Under US law, pretty much anything you write down is copyrighted. Scrawl an original note on a napkin and it’s protected until 70 years after your death. Facts, however, are another matter – they can’t be copyrighted. So while trivial but creative scribblings are copyrighted, unless you choose to release them into the public domain, the information painstakingly discovered about the human genome – DNA sequences, for instance – aren’t. But the containers they’re stored in – the databases they’re held in – can be copyrighted.
The Wellcome Trust has awarded £4.7 million to the European Bioinformatics Institute (EBI) to support the transfer of a large collection of information on the properties and activities of drugs and a large set of drug-like small molecules from BioFocus DPI, part of the publicly listed company Galapagos to the public domain.
This discussion seems to have focused on just a small fraction (but an important one) of the number of scientists who would benefit from these tools. These researchers are funded by grants and are in tenure-track positions at 4 year research universities.
More scientists work at non-profits. What sorts of pressures are brought to bear there to prevent open collaboration? How different are these pressures from a research university? Those in business might also benefit from these approaches but have another set of barriers. Can they be surmounted?
This discussion is really important but it also conflates a large number of scientists/engineers who have different needs and pressures. There are 12 million in business who will have different needs than the 1.6 million at research universities.
The medical industry is one that thrives on innovation and evolution. New procedures, medicines, diseases, and theories are released practically every day. In such an environment, the need for a website to reflect and allow for documentation is apparent.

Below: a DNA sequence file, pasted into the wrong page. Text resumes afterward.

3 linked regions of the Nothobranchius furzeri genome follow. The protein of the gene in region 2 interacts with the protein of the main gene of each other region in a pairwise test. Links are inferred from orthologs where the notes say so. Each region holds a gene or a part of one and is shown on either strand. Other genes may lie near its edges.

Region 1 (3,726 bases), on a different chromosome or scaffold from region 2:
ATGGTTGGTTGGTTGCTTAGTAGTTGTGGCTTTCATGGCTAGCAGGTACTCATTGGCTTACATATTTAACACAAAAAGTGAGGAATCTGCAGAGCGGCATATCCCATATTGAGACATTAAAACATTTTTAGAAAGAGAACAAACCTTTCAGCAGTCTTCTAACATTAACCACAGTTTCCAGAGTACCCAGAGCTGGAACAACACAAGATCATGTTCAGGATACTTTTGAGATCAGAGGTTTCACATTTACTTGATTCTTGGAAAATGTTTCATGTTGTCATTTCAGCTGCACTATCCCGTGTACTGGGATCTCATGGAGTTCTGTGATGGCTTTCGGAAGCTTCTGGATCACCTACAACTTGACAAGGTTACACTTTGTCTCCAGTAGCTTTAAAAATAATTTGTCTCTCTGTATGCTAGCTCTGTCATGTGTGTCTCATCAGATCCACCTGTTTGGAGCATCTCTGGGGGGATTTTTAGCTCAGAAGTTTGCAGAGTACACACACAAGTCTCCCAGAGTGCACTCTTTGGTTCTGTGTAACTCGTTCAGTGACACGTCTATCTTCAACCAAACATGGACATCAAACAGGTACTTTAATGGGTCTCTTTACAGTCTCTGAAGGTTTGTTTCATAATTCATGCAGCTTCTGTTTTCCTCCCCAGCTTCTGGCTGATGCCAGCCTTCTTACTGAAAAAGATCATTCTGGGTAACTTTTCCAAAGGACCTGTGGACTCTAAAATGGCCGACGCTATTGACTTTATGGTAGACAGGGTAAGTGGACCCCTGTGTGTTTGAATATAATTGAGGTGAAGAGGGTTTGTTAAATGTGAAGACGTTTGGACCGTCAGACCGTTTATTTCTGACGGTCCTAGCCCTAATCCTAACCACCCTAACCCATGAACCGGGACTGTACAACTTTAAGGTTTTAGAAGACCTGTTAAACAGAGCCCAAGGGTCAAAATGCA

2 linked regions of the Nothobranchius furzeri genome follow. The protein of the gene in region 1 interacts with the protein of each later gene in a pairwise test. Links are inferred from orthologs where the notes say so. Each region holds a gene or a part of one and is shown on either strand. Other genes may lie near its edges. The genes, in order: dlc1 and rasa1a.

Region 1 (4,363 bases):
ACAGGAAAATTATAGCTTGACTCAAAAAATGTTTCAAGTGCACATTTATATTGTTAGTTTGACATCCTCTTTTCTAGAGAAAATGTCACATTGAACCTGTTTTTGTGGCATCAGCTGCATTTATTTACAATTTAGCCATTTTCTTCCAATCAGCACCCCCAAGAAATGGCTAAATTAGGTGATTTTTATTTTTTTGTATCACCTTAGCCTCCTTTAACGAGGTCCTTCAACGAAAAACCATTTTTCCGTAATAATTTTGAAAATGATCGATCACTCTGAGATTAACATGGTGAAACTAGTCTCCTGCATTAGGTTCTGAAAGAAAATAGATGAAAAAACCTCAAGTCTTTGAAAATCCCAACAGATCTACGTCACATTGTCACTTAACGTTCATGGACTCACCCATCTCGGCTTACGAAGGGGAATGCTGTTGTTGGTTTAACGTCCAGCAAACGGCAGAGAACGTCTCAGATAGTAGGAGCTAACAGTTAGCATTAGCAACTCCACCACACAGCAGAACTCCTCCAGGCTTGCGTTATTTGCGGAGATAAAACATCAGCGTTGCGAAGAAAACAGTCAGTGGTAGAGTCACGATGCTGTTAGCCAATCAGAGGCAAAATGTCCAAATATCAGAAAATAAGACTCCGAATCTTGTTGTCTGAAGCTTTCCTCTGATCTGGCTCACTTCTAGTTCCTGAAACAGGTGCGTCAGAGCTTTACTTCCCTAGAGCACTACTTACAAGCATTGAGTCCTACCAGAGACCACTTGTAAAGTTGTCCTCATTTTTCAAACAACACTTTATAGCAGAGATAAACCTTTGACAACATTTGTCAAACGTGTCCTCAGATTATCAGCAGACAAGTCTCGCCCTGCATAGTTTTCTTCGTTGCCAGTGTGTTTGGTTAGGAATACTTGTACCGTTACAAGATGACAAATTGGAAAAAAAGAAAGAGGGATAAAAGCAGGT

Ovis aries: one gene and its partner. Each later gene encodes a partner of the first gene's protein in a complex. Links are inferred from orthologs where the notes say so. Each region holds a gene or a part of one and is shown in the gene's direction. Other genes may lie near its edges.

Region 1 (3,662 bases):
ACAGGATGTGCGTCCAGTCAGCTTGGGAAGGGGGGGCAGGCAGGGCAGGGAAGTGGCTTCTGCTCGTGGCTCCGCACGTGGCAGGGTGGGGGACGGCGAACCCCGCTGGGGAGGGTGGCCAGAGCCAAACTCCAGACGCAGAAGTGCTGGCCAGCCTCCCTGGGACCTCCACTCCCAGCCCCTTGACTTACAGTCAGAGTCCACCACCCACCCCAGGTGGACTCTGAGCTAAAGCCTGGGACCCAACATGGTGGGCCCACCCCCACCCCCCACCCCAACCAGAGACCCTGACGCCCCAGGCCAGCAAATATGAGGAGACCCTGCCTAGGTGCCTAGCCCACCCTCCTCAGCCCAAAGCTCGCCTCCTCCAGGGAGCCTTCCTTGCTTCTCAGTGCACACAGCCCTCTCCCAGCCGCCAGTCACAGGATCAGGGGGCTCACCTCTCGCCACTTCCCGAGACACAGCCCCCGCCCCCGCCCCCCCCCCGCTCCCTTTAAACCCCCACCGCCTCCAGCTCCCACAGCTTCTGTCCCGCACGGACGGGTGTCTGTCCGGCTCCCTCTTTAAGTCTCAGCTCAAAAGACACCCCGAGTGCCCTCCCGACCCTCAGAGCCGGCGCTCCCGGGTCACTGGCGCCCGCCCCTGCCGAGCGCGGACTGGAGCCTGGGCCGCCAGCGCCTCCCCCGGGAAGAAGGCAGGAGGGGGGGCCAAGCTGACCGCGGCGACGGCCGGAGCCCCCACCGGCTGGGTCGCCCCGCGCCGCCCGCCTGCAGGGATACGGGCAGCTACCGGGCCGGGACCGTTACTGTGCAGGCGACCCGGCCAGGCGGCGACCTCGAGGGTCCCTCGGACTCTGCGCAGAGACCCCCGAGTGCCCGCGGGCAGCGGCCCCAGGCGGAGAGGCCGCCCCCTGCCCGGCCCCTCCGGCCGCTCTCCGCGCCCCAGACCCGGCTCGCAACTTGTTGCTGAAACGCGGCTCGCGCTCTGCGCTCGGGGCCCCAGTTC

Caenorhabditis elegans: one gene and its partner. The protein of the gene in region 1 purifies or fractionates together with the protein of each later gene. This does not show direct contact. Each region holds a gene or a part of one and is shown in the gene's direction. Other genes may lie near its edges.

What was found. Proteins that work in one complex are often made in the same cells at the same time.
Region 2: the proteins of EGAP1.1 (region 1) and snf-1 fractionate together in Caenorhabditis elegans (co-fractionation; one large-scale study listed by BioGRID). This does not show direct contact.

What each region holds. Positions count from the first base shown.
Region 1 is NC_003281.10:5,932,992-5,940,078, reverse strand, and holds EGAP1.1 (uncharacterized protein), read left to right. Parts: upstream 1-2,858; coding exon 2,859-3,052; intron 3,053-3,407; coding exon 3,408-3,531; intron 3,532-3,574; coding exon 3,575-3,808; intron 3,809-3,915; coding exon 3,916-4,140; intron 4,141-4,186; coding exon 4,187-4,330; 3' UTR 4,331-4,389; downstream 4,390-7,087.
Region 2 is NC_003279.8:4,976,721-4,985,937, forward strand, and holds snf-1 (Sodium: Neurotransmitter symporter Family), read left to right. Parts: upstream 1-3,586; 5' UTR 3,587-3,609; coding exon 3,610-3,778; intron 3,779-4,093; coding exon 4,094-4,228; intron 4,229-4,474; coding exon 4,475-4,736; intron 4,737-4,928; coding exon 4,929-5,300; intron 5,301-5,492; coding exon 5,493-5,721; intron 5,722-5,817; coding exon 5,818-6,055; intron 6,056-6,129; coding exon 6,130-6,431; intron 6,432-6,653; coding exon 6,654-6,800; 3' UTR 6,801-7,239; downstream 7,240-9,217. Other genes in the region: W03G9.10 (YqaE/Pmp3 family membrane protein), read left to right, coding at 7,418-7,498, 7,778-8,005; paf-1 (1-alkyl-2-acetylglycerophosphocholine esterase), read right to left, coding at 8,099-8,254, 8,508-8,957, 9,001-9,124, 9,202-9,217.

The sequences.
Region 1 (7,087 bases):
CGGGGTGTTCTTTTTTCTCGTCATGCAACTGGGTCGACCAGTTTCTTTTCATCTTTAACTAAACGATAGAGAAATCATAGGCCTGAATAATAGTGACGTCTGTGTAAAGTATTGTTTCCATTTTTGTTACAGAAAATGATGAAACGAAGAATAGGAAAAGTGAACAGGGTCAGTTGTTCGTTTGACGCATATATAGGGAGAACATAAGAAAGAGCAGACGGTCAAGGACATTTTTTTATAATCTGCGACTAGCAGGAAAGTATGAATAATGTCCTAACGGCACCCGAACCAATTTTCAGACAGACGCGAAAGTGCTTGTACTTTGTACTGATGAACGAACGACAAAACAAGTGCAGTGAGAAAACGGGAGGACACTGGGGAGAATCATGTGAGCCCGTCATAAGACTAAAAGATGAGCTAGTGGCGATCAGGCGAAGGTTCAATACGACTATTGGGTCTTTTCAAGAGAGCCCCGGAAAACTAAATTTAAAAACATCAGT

Here’s another important step forward in the open access movement. Under its new editor Paul Farmer (who is often talked about as a future Nobel laureate), the international journal Health and Human Rights (HHR) has become fully open access.
The entire contents are freely available and are published under a progressive copyright license that allows readers to reuse the materials for any legal non-commercial purpose.
The question then is whether or not ChemSpider can index institutional repositories or authors self-archived collections on their university research group websites. The authors self-archived collections will be very valuable but of course most likely to upset the publishers. We’d like to do both.
I envisage a time when articles are indexed and searchable even before they are published and indexed by others. Why not? If there are changes to the article between pre-and post-publication both can be indexed.
I’ve already made known my “skeptical optimism” for wikis for biological data known in a previous post, reading this later paper, that would still apply here. But right now I’m not going to write beyond that, I’m just going to point you to this paper and wiki. Later (this week, next at the latest) I’ll be critiquing this paper more fully and more generally look at this trend currently to use wikis for community curation and documentation of biological data and databases.